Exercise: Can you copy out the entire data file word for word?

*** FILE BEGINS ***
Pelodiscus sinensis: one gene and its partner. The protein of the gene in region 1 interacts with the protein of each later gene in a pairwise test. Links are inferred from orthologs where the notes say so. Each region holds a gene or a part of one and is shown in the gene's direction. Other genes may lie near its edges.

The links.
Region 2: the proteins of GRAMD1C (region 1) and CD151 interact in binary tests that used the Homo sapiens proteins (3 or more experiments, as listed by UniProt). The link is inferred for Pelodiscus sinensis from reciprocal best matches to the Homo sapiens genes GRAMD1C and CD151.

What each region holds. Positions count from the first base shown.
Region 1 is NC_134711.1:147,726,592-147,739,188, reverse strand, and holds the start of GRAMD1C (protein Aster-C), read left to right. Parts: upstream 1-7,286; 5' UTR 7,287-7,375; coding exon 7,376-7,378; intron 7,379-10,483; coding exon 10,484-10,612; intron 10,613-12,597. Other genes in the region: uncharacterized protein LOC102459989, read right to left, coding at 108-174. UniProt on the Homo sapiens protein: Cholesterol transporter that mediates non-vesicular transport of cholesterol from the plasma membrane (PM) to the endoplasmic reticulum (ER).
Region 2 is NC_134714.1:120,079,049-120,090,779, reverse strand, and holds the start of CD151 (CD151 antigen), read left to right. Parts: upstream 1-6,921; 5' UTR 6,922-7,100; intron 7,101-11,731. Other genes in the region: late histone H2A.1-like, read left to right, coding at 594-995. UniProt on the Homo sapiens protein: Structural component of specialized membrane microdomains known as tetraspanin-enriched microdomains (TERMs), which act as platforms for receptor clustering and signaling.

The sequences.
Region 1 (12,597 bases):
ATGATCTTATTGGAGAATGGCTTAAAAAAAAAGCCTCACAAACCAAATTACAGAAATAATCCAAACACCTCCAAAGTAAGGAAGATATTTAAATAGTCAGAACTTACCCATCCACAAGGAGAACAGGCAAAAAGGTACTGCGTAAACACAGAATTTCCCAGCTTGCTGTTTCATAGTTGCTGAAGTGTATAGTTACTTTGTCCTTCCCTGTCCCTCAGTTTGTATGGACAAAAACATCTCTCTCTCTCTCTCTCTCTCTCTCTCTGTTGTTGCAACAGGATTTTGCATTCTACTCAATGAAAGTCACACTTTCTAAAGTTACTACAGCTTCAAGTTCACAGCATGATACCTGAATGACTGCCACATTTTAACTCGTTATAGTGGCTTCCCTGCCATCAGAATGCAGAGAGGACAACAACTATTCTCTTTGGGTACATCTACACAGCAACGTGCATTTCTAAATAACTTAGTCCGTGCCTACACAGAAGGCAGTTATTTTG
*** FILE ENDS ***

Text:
Pelodiscus sinensis: one gene and its partner. The protein of the gene in region 1 interacts with the protein of each later gene in a pairwise test. Links are inferred from orthologs where the notes say so. Each region holds a gene or a part of one and is shown in the gene's direction. Other genes may lie near its edges.

The links.
Region 2: the proteins of GRAMD1C (region 1) and CD151 interact in binary tests that used the Homo sapiens proteins (3 or more experiments, as listed by UniProt). The link is inferred for Pelodiscus sinensis from reciprocal best matches to the Homo sapiens genes GRAMD1C and CD151.

What each region holds. Positions count from the first base shown.
Region 1 is NC_134711.1:147,726,592-147,739,188, reverse strand, and holds the start of GRAMD1C (protein Aster-C), read left to right. Parts: upstream 1-7,286; 5' UTR 7,287-7,375; coding exon 7,376-7,378; intron 7,379-10,483; coding exon 10,484-10,612; intron 10,613-12,597. Other genes in the region: uncharacterized protein LOC102459989, read right to left, coding at 108-174. UniProt on the Homo sapiens protein: Cholesterol transporter that mediates non-vesicular transport of cholesterol from the plasma membrane (PM) to the endoplasmic reticulum (ER).
Region 2 is NC_134714.1:120,079,049-120,090,779, reverse strand, and holds the start of CD151 (CD151 antigen), read left to right. Parts: upstream 1-6,921; 5' UTR 6,922-7,100; intron 7,101-11,731. Other genes in the region: late histone H2A.1-like, read left to right, coding at 594-995. UniProt on the Homo sapiens protein: Structural component of specialized membrane microdomains known as tetraspanin-enriched microdomains (TERMs), which act as platforms for receptor clustering and signaling.

The sequences.
Region 1 (12,597 bases):
ATGATCTTATTGGAGAATGGCTTAAAAAAAAAGCCTCACAAACCAAATTACAGAAATAATCCAAACACCTCCAAAGTAAGGAAGATATTTAAATAGTCAGAACTTACCCATCCACAAGGAGAACAGGCAAAAAGGTACTGCGTAAACACAGAATTTCCCAGCTTGCTGTTTCATAGTTGCTGAAGTGTATAGTTACTTTGTCCTTCCCTGTCCCTCAGTTTGTATGGACAAAAACATCTCTCTCTCTCTCTCTCTCTCTCTCTCTGTTGTTGCAACAGGATTTTGCATTCTACTCAATGAAAGTCACACTTTCTAAAGTTACTACAGCTTCAAGTTCACAGCATGATACCTGAATGACTGCCACATTTTAACTCGTTATAGTGGCTTCCCTGCCATCAGAATGCAGAGAGGACAACAACTATTCTCTTTGGGTACATCTACACAGCAACGTGCATTTCTAAATAACTTAGTCCGTGCCTACACAGAAGGCAGTTATTTTG